• 14. Intake probability distribution (MC analysis incorporating exposure and biokinetic variability) 7th International Conference on the Science of Exposure Assessment (X2012) Edinburgh, Scotland 2 – 5 July 2012 14Probability density Toluene Probability density Benzene 0 2 3 4 6 7 8 9 11 12 13 0 1 3 4 5 7 Daily intake (μg/kg_bw/d) Daily intake (μg/kg_bw/d) Ethylbenzene Xylenes Probability densityProbability density 0.05 0.09 0.13 0.18 0.22 0.26 0.2 0.4 0.6 0.9 1.1 1.4 1.6 1.9 2.1 2.3 2.6 Daily intake (μg/kg_bw/d) Daily intake (μg/kg_bw/d) Exposure scenario assessed: Belgium, Adult male
  • 15. Intake probability distribution (MC analysis incorporating exposure and biokinetic variability)7th International Conference on the Science of Exposure Assessment (X2012) Edinburgh, Scotland 2 – 5 July 2012 15
  • 16. Benzene external and internal exposure diurnal variability 7th International Conference on the Science of Exposure Assessment (X2012) Edinburgh, Scotland 2 – 5 July 2012 16 Benzene exposure Benzene exposure (inhalation rate correction) 30 Benzene blood 0.09 Toxic metabolites in bone marrow 0.08 25 0.07Benzene exposure (μg/m3) Internal exposure (μg/L) 20 0.06 0.05 15 0.04 10 0.03 0.02 5 0.01 0 0 0 24 48 72 96 120 144 168 Time (h) Exposure scenario assessed: Belgium, Adult male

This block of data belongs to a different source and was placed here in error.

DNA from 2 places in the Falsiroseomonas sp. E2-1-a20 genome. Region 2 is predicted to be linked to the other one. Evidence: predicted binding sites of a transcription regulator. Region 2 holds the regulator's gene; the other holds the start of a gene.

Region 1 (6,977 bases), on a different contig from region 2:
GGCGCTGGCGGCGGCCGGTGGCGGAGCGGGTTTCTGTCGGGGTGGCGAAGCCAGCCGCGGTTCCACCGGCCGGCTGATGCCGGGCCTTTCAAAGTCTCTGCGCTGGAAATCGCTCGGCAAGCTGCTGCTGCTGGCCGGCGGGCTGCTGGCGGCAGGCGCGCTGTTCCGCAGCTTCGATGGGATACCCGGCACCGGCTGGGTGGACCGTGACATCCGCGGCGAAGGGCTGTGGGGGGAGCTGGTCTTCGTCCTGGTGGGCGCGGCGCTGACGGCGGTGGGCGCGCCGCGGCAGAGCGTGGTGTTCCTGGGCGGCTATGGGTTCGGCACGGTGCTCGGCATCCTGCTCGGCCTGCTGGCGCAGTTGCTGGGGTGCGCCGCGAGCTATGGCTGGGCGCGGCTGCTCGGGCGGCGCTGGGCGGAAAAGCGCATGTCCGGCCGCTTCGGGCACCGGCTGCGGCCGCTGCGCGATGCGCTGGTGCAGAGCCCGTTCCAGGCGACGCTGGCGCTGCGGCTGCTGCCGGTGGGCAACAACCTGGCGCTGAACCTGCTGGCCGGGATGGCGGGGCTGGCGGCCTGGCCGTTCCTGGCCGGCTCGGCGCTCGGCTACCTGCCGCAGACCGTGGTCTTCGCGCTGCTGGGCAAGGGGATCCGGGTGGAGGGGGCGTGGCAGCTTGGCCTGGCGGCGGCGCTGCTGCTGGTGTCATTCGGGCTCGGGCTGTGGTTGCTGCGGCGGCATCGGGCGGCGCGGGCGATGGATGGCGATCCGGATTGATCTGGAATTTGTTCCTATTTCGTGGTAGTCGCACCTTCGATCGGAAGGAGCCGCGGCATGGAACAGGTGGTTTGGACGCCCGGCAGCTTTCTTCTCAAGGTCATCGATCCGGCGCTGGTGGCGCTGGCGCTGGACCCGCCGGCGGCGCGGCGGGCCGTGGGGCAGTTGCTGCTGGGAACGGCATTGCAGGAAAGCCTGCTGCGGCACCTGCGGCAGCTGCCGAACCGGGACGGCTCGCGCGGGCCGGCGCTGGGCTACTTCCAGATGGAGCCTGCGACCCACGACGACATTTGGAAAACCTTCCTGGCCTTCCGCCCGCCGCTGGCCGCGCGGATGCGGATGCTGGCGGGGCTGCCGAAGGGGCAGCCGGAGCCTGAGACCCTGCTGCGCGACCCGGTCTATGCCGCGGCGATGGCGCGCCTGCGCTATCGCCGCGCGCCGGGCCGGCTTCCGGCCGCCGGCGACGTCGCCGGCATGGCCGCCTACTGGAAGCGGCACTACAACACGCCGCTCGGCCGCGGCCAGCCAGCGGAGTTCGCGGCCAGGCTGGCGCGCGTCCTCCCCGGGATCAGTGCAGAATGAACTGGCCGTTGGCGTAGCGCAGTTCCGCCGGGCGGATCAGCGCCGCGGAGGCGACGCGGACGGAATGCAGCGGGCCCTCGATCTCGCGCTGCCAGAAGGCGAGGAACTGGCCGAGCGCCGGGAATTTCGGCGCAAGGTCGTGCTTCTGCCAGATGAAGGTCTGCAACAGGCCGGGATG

• 17. Internal exposure to benzene toxic metabolites in bone marrow (MC analysis incorporating exposure and biokinetic variability) 7th International Conference on the Science of Exposure Assessment (X2012) Edinburgh, Scotland 2 – 5 July 2012 17Probability density 0.00 0.02 0.03 0.05 0.07 0.08 Internal exposure (μg/L) Exposure scenario assessed: Belgium, Adult male
  • 18. Internal exposure to benzene toxic metabolites in bone marrow (MC analysis incorporating exposure and biokinetic variability)7th International Conference on the Science of Exposure Assessment (X2012) Edinburgh, Scotland 2 – 5 July 2012 18
  • 19. Conclusions 7th International Conference on the Science of Exposure Assessment (X2012) Edinburgh, Scotland 2 – 5 July 2012 19There are significant data gaps with regard to the indoor concentrations data on BTEXacross EU.Exposure to TEX is significantly below the existing Exposure Limit values, thus theimportance of BTEX exposure arises due to the prolonged exposure to benzene.Internal exposure to benzene toxic metabolites is higher to children, due to therelatively higher bodyweight normalized daily doseBTEX PBPK/D model was validated against independent biomonitoring data set. Resultsshowed that the PBPK/D model provides accurate predictions of both the interactionmechanism among the constituents of the mixture and of the benzene metabolic chain.At the levels of environmental concentrations met in EU indoor locations, no mixtureinteraction at the metabolism level is manifested; thus, co-exposure to BTEX does notpose any reason for additional concern. The BTEX mixture effect can be addressed byadditivity.